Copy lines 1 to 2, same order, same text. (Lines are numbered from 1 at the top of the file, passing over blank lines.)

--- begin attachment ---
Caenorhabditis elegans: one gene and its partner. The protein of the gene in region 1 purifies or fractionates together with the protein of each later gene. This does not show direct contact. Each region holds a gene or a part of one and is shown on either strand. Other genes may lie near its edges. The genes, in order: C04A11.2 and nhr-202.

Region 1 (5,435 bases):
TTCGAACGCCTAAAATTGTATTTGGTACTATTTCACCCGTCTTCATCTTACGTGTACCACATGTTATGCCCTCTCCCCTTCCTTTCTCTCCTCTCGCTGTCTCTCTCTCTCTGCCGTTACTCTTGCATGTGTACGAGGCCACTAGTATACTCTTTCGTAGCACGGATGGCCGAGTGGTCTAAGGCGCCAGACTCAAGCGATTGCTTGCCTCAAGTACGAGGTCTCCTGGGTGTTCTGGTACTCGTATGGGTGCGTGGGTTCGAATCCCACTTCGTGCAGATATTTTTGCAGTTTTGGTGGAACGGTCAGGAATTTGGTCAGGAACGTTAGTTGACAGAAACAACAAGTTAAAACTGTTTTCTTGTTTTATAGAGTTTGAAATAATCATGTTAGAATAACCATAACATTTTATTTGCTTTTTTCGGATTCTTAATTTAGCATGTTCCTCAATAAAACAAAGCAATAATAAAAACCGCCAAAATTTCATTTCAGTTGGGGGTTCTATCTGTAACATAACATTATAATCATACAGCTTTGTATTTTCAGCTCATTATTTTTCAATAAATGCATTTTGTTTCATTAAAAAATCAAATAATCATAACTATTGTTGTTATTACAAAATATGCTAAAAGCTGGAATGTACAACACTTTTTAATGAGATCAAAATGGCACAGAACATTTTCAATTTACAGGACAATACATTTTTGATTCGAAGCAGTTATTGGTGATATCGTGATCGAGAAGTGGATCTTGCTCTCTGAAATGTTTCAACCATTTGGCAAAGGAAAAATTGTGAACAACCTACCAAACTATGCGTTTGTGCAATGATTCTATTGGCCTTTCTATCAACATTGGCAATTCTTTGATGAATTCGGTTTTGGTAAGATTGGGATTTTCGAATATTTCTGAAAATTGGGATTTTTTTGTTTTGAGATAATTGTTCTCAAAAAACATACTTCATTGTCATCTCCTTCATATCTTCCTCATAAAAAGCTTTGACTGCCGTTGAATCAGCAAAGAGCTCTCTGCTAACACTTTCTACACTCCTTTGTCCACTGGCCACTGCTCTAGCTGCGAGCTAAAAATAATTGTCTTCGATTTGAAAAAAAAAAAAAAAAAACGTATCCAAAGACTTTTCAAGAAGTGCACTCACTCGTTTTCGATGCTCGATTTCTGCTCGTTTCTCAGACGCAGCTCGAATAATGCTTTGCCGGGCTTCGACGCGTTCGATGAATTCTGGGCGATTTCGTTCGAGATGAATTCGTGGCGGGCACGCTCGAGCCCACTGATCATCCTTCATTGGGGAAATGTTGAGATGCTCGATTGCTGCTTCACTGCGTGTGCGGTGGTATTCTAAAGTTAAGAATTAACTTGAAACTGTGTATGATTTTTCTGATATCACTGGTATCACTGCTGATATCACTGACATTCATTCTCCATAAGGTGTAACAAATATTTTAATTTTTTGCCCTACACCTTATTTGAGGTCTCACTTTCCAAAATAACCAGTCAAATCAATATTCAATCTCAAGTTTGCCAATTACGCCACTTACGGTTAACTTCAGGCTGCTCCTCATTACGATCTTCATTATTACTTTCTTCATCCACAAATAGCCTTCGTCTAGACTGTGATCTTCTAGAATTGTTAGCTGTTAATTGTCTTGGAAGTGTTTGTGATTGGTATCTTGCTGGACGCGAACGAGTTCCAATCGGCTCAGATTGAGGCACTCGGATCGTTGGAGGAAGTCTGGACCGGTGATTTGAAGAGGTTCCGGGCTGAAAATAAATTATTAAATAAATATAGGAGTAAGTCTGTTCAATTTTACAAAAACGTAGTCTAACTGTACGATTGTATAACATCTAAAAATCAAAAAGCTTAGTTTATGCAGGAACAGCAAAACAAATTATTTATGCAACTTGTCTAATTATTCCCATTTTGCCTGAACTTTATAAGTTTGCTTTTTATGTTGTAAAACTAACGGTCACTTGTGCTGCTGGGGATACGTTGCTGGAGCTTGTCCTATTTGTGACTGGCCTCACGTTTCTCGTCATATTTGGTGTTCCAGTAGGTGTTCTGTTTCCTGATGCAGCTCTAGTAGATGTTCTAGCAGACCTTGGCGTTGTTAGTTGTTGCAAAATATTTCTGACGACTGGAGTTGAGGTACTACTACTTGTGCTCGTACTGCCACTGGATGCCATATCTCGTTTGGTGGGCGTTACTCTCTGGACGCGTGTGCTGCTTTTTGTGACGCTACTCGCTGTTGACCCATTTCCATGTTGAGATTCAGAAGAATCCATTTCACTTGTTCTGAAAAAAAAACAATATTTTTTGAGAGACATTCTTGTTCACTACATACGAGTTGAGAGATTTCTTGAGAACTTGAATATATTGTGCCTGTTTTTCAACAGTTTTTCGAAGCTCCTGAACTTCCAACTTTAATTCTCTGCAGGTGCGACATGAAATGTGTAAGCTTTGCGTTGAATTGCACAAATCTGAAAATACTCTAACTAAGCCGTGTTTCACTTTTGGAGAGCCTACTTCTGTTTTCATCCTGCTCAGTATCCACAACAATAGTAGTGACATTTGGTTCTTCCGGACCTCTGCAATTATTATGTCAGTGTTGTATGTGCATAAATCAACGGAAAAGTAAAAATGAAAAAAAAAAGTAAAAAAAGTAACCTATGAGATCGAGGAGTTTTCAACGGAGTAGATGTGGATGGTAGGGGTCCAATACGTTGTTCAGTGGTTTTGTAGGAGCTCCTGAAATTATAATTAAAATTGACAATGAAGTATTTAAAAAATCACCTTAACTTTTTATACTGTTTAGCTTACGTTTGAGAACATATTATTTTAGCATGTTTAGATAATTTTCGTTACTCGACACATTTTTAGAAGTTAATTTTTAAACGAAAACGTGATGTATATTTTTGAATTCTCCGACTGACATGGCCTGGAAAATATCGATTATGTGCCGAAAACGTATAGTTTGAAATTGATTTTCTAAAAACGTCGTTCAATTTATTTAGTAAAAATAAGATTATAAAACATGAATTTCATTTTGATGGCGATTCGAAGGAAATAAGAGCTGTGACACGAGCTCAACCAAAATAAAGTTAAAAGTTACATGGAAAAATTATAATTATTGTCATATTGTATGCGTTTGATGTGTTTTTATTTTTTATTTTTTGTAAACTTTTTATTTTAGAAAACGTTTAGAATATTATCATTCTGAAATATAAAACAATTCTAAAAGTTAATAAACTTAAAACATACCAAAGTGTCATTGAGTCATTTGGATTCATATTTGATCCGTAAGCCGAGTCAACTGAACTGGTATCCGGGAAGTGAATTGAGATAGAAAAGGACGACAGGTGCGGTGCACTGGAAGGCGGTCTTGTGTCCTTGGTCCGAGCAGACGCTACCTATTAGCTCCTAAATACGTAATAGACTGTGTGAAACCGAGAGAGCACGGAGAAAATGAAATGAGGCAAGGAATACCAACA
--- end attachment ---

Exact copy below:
Caenorhabditis elegans: one gene and its partner. The protein of the gene in region 1 purifies or fractionates together with the protein of each later gene. This does not show direct contact. Each region holds a gene or a part of one and is shown on either strand. Other genes may lie near its edges. The genes, in order: C04A11.2 and nhr-202.

Region 1 (5,435 bases):